When told you have breast cancer, life as we know it changes drastically, and how to get back to what life was, can be seemingly be out of reach. Trite as it may sound, cancer truly is a life-changing event. Often, someone who has weathered a cancer diagnosis comes through treatment much stronger — and ready for change. At 43, Sue was diagnosed with stage two breast cancer and told she’d need a lumpectomy, chemotherapy and radiotherapy. Treatment began immediately. Coming round after the surgery, she remembers lying in bed and reflecting on her existence. “I thought to myself: ‘ My life is so out of balance’,” she says. “That was the first stage of realisation.” Sue saw a holistic doctor at Penny Brohn UK , who encouraged her to look at her work-life balance and to think, for the first time, about the impact of stress. “He asked me: ‘What do you enjoy doing?’” she recalls. “It was a light bulb moment. I had so lost myself, I honestly didn’t even know what gave me pleasure any more.”
Rebecca’s battle with breast cancer started in the summer of 2014 when she discovered some lumps that were initially identified as menopausal cysts. After seeking a second opinion, she was diagnosed with breast cancer and had a mastectomy soon after. Rebecca says, “I had to really think past the disease, especially with the chemo. I had to think of it as a temporary solution. Something that would make me better and allow me to get back my fitness and strength back so I could do what I wanted to do.” “I really do believe that everything happens for a reason, that sounds silly but having cancer really made me reevaluate my life. It made me think I needed to slow down and appreciate things. You have a completely different perspective when you go through something like that. You need to keep focused and my way of doing that was exercise.”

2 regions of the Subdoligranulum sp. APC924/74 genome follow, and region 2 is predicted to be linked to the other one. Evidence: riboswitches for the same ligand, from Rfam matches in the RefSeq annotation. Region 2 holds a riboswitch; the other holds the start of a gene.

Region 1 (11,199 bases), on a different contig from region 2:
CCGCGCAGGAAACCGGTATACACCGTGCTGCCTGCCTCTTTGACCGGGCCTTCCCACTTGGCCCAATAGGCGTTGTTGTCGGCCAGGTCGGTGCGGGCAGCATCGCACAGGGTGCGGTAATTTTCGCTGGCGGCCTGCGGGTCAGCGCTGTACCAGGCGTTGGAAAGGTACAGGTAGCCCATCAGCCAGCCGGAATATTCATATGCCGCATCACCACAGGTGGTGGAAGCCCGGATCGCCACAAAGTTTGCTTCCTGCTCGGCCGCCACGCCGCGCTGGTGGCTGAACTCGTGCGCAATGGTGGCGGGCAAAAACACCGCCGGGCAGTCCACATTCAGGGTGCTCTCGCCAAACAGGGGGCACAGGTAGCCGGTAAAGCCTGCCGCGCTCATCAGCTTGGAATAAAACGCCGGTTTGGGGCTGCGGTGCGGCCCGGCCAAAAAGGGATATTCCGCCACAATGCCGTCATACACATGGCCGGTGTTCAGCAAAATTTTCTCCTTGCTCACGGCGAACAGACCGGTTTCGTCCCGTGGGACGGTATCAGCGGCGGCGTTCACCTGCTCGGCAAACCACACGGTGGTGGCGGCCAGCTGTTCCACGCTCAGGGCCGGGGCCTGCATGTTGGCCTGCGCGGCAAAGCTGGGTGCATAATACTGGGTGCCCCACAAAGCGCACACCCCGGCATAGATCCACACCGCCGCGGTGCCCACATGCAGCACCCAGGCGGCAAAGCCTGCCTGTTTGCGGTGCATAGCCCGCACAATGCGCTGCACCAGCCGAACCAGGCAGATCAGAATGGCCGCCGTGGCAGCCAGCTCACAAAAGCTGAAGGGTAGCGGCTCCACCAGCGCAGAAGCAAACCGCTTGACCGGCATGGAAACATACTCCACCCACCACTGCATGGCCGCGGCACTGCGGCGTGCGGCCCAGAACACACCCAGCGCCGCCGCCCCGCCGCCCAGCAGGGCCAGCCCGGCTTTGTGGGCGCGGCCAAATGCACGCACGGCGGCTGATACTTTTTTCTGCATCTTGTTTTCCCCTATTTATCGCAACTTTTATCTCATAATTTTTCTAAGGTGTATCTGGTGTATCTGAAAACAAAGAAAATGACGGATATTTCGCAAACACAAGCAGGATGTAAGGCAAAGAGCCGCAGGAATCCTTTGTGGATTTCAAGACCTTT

If you’re a typical cancer survivor, you have a sense of “forward propulsion” that comes out of the experience, a sense that the sickness, was perhaps one of your greatest motivators. And, with some patience and planning, the end of your cancer story could be a happy one, complete with more meaningful relationships and perhaps a new career.
The Bristol Whole Life Approach, recognises that cancer affects every aspect of our lives . To find out more about the Bristol Whole Life Approach, check out the Penny Brohn website: http://www.pennybrohn.org.uk/what-is-the-penny-brohn-whole-person-approach/or call the helpline: 0845 123 23 10 for more information.
A website that can offer help and ideas for finding a career path forward is Cancer And Careers:https://www.cancerandcareers.org/en/at-work/where-to-start Including free guidance from a career coach.